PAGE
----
The game changed quite a bit after defeating the Elite Four, however. After viewing the Hall of Fame (mine consisted of Ghost and a couple of very under-leveled Pokemon), the screen cut to black. A box appeared, showing the words “Many years later…” It then cut to Lavender Tower. An old man was standing around, looking at tombstones. It took me a while to realize this when I played, but this old man is the player character.

The old man moved at only half the normal walking speed. You no longer have any of your Pokemon with you - not even Ghost who, up to this point, had been impossible to remove from your party in any way. The overworld was entirely empty and devoid of people. However, the tombstones of the trainers you used Curse on were still there.

You could go pretty much anywhere at this point, except for areas only accessible via HM. Regardless of where you went, the music of Lavender Town continued on in an endless loop. After wandering for a while, I found that you can get all the way through Diglett’s Cave, back to Pallet Town. One of the bushes you can cut that normally blocks the path is no longer there.

Upon entering your house and going to the exact tile where you start the game, the screen would cut to black.

A sprite of Caterpie appeared. It was replaced by a Weedle and then a Pidgey. I soon realized, as the Pokemon progressed from Rattata to Blastoise, that these were all of the Pokemon that I had used Curse on. After the end of my rival’s team, a youngster appeared. Then, a bug catcher. These were the trainers I had cursed.

Throughout the sequence, the Lavender Town music was playing…but it was slowly decreasing in pitch. By the time my rival appeared on the screen, it was little more than a demonic rumble.

Another cut to black. A few moments later, the battle screen suddenly appeared. The trainer sprite was now that of an old man - the same as the one who teaches you how to catch Pokemon in Viridian City. Ghost appeared on the other side, along with the words “GHOST wants to fight!” You couldn’t use any items and you had no Pokemon. If you tried to run, you couldn’t escape. The only option was “FIGHT”.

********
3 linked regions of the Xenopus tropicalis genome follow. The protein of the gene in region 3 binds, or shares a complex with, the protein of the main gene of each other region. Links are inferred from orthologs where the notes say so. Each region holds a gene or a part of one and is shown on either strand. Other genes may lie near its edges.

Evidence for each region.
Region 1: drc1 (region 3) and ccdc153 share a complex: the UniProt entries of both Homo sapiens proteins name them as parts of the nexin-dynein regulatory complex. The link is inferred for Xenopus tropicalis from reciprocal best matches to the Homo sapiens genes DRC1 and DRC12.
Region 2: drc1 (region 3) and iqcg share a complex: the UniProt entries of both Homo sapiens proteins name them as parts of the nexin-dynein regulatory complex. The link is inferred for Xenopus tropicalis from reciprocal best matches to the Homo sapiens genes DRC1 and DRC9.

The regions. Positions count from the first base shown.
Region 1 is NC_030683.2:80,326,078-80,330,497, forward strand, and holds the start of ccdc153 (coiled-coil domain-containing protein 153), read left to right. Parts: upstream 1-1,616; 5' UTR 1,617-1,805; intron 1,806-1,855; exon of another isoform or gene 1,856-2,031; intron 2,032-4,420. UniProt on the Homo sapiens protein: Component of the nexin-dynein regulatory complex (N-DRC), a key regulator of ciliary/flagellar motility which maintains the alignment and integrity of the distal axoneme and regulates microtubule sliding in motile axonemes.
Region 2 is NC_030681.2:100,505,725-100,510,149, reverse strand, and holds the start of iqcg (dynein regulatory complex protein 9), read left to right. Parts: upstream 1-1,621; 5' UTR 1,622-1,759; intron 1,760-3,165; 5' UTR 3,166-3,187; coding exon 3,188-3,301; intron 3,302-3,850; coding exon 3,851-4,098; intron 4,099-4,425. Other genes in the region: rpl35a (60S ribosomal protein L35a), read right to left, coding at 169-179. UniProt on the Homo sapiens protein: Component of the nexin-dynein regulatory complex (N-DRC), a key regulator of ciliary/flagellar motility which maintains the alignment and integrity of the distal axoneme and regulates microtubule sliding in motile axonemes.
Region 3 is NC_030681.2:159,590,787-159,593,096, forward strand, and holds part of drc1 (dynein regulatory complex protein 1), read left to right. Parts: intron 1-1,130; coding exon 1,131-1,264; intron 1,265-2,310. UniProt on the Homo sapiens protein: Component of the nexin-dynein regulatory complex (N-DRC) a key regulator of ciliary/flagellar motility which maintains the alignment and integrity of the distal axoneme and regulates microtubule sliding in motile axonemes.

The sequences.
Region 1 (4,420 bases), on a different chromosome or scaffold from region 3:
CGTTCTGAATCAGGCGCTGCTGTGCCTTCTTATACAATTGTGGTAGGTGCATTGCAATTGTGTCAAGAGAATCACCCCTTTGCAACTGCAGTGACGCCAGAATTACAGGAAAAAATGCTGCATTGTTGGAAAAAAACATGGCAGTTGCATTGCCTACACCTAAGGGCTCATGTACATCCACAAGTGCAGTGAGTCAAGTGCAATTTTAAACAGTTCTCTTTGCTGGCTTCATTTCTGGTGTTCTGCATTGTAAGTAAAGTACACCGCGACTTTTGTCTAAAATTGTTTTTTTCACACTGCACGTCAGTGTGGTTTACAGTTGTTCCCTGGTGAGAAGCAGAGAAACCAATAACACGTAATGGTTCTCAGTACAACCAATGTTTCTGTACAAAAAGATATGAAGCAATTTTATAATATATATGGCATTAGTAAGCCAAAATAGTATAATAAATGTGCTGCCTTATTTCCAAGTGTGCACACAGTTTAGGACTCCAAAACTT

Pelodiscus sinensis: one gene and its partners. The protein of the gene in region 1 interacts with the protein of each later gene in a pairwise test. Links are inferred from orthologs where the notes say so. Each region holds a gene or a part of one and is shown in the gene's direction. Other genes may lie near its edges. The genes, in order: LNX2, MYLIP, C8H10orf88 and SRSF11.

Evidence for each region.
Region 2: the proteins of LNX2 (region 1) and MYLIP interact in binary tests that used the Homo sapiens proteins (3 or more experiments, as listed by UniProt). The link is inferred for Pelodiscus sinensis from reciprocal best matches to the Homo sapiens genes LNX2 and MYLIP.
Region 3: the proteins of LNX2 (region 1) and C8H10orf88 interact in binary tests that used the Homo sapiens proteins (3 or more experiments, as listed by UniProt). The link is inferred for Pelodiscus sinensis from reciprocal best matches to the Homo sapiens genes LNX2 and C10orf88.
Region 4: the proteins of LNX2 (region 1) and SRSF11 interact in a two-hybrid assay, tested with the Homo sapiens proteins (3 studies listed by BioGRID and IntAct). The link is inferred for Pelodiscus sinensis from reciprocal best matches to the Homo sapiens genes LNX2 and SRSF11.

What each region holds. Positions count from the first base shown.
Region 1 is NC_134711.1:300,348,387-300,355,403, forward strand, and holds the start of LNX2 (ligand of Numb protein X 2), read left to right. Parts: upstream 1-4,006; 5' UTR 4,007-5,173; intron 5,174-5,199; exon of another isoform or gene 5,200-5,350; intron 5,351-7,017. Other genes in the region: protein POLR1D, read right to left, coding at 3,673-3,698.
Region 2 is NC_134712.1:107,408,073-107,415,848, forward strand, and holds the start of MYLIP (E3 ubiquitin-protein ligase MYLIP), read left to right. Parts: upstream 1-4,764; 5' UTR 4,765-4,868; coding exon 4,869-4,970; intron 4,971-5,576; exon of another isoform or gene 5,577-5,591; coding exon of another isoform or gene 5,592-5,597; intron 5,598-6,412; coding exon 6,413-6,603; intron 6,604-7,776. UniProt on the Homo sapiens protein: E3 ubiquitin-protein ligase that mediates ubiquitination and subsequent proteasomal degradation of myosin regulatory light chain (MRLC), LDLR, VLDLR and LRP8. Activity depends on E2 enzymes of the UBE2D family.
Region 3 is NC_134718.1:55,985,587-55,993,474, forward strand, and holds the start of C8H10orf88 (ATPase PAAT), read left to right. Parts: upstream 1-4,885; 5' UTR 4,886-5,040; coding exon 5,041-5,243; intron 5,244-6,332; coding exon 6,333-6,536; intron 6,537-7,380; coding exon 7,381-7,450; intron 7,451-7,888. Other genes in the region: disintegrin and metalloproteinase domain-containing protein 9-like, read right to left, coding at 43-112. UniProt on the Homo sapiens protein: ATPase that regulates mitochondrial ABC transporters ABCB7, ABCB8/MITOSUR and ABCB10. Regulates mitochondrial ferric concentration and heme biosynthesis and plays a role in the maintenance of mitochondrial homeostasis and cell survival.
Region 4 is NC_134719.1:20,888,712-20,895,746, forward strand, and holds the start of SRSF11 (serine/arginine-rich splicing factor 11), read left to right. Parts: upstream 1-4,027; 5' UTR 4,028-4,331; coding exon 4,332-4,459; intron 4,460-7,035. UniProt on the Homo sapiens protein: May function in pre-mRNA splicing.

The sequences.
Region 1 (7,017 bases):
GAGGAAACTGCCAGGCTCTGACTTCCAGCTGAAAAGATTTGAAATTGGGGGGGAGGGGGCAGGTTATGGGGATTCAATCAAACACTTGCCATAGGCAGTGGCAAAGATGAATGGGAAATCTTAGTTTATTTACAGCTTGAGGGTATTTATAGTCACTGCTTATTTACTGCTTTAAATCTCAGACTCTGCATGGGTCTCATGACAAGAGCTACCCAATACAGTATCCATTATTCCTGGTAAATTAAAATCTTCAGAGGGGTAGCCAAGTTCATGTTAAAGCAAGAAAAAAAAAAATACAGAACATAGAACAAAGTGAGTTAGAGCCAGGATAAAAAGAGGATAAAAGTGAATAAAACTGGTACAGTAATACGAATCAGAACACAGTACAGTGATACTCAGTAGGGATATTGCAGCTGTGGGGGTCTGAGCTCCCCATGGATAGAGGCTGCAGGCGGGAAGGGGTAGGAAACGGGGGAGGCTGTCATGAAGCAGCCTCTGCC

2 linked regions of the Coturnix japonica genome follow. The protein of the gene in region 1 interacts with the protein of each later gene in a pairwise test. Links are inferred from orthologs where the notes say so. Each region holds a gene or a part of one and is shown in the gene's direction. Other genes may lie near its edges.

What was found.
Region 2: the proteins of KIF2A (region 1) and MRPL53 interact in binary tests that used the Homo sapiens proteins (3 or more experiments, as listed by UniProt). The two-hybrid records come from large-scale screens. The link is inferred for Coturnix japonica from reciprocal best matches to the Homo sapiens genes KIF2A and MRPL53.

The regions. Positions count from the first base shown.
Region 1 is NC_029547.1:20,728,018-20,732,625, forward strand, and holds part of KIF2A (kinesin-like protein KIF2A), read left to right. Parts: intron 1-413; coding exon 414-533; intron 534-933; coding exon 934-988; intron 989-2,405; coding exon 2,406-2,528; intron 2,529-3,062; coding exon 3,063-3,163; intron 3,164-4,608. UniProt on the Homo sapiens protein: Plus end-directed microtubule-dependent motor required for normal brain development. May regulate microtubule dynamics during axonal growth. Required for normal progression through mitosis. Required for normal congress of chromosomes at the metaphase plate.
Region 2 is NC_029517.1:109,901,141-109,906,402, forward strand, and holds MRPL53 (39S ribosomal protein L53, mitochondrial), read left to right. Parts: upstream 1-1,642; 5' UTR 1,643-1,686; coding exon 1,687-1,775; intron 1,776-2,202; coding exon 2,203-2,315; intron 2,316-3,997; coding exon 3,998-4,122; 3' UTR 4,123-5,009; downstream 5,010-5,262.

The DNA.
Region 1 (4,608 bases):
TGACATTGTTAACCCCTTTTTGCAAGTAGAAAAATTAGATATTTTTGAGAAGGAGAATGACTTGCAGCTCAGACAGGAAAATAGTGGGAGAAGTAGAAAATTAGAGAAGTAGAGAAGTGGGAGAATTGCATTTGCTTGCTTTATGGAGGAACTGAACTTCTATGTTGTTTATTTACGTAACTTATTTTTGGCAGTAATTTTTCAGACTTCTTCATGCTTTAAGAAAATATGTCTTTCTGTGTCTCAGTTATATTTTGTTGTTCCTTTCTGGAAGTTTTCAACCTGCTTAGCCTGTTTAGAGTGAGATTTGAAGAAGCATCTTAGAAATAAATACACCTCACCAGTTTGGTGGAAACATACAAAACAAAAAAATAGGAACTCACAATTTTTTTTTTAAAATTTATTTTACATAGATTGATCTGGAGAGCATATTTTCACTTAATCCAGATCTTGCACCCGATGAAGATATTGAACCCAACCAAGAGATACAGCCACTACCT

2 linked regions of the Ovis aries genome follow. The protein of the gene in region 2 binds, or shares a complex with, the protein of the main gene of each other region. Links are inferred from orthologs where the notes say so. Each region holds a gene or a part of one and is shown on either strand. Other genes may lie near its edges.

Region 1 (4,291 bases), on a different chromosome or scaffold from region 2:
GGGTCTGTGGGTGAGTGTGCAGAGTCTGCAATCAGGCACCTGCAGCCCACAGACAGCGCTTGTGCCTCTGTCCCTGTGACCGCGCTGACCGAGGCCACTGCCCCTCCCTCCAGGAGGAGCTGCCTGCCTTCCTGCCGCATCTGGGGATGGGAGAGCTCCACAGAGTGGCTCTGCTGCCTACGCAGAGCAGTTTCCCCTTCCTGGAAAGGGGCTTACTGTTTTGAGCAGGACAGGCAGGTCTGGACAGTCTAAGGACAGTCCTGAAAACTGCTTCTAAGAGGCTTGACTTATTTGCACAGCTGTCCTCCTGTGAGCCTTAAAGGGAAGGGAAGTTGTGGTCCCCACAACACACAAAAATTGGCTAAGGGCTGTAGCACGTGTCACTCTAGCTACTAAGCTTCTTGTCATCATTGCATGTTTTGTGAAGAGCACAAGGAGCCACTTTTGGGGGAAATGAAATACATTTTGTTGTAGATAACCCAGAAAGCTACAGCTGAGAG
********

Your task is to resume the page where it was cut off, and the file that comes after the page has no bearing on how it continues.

Using FIGHT would immediately cause you to use Struggle. It didn’t affect Ghost, but it did chip off a bit of your own HP. When it was Ghost’s turn to attack, it would simply say “…” Eventually, when your HP reached a critical point, Ghost would finally use Curse.

The screen cut to black a final time.

Regardless of the buttons you press, the screen stays black. At this point, the only thing you can do is turn the Game Boy off. When turned back on, “NEW GAME” was the only option - the game erased your save data. I played through this hacked game many, many times. Every time, the game ended with this sequence. Several times, I didn’t use Ghost at all, even though he was impossible to remove from your party. In these cases, it did not show any Pokemon or trainers, and simply cut to the climactic battle with Ghost.

I’m not sure what motives were behind the creator of this hack. It wasn’t widely distributed, I assume, so it was presumably not for monetary gain. Even so, it was very well-done for a bootleg.

It seems he was trying to convey a message, though it seems I may be its sole receiver. I’m not entirely sure what the message was, though. The inevitability of death? The pointlessness of it? Perhaps he was simply trying to inject death and darkness into a children’s game. Regardless, this children’s game has made me think…and it has made me cry.